Scar of the Sun – Inertia
There is a proverb that tells us to “Beware of Greeks bearing gifts”. It dates back to the Trojan wars and still makes the occasional appearance. It doesn’t apply in this case though, quite the opposite in fact. Athens based Scar of the Sun are offering up their new album “Inertia” and I for one welcome it gratefully. I’m not the only one though as this, their third full release, has received ringing endorsements from fellow Greek musicians.
Sakis Tolis, guitarist/vocalist with Rotting Christ is quoted as saying “Inertia is a scar deeper than love! A scar engraved in your heart imploring you to listen to it again and again. Well done guys! You created something good in these wild times!”. While Seth from Septic Flesh remarked “With their new release Inertia, Scar of the Sun set the bar high for Modern Metal! They are Greece’s next export in the metal world. A band with the highest level of aesthetics both in terms of music and visuals.”
The band themselves describe the album as a fresh take on melodic, atmospheric, often progressively influenced metal. Vocalist Terry Nikas also recorded and mixed the album at Zero Gravity Studios in Athens. It was mastered by the legendary Jens Bogren (Opeth, Katatonia, Dimmu Borgir) at Fascination Street Studios, Sweden.
The chemical element Hydrogen has an atomic number of 1. Whether coincidental or not, track number one on Inertia has the title of ‘Hydrogen’. A pulsing hum runs behind echoey guitars and drums, building to a crescendo in this short opening instrumental. There is a slightly ominous feel to it.
In the next two tracks, ‘Inertia’ and ‘I am the circle’ we get a partial taste of this band’s range of styles. Although there are angry vibes, there is also some melody and a great guitar lead break. By now, it is obvious there is versatility and talent on show here. They have other strings to their bow though, and these become apparent later on the album.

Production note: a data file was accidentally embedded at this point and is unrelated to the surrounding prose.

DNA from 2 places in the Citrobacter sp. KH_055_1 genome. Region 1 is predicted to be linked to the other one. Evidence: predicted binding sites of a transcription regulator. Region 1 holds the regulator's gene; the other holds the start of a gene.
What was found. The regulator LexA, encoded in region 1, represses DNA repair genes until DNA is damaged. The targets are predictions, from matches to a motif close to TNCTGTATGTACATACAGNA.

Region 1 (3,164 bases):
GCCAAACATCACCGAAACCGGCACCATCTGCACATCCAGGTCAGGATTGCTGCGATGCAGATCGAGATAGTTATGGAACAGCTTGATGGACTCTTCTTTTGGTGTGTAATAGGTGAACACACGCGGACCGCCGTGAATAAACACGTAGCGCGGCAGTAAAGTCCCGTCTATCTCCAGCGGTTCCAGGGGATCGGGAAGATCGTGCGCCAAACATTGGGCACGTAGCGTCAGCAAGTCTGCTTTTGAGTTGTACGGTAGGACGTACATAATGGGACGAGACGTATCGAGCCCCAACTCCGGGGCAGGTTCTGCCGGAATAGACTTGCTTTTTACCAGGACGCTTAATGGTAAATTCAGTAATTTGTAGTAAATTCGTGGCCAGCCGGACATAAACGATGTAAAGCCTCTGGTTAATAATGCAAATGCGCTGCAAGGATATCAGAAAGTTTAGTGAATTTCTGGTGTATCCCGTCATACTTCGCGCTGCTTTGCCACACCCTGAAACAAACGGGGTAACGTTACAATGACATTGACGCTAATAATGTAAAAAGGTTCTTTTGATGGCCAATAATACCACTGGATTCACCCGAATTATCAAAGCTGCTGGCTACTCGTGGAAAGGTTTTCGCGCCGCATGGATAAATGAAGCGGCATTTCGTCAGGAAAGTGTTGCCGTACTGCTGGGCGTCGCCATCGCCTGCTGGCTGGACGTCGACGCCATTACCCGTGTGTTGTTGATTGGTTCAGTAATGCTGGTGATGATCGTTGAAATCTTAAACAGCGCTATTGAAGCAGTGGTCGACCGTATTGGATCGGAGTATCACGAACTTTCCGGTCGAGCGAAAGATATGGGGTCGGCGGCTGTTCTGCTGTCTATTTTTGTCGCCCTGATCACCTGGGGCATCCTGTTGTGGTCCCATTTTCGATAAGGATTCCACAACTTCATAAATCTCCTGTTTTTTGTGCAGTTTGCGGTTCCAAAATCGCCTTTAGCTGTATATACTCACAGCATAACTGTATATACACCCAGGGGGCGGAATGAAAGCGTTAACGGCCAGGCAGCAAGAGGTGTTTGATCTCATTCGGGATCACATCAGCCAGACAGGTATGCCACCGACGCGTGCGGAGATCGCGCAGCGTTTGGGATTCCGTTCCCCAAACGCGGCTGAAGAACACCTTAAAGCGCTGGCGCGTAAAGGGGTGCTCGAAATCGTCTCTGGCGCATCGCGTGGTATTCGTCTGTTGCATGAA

Scar of the Sun – Inertia (click here of the video does not play)
Scar of the Sun – I am the Circle (click here if the video does not play)
Much of the lyrical content of this album centres on the financial gain that flourishes at the expense of humanity. Affecting and sometimes destroying the livelihoods of everyday people. ’Quantum Leap Zero’ is a trilogy of songs that concern the disastrous and dramatic events in Greece around 2015. After suffering the longest recession in its history, the Greek government imposed a series of tax rises and spending cuts. This triggered local riots and nationwide protests. In the midst of all this turmoil, Scar of the Sun managed to release their second album ‘In Flood’ during May 2016.
‘Quantum Leap Zero I: Torque Control’ takes us into this nightmare world. It is a telling of the austerity and suppression. Musically it varies from the gentle and soothing to the harsh and biting. Mixed in with this are catchy almost singalong lines like “Cherish the flame, I feel the same’. ‘Quantum Leap Zero II: Transition To Turbulence’ is the chapter that speaks of rising up and revolution. This is faster in pace and heavier, with a mixture of vocal styles.
‘Oxygen’ has the rather alarming first line of “The stench arrived in a fancy box”. Despite this, it is actually one of the softer numbers on the album and is short but sweet. Oxygen has an atomic number of 8 but is track number 6, so that’s my theory out the window. Moving on, it’s back to heavier stuff with ‘The Fallible Experiment’ but again there is melody weaved into the song’s fabric. Part three of the trilogy ‘Quantum Leap Zero III: Thrust’ concludes this saga. It’s about the ultimate demise of the revolution. Greece’s debt crisis continues to this day and It has scheduled debt payments beyond 2060. The track is not only poignant and reflective, but also heart felt.
The album finishes with three hard hitters that are significantly different from each other. ‘Singularity Collapse’, ‘Zenith to Minos’ and closing track ‘Anastasis’. This is Greek for resurrection and is about the terrible pain of losing someone you love. An atmospheric start explodes into a lively riff with harsh but anguished vocals. So, a sad end to the album with the band putting agony into words and turning despair into emotive music.
At 43 minutes long, Inertia is a relatively short album but keeps you interested and never gets boring. Anger and melancholy make for an emotional rollercoaster, and these Greeks have it down pat. Where will they go next?
- I Am The Circle
- Quantum Leap Zero I: Torque Control
- Quantum Leap Zero II: Transition To Turbulence
- The Fallible Experiment
- Quantum Leap Zero III: Thrust
- Singularity Collapse
- Zenith To Minos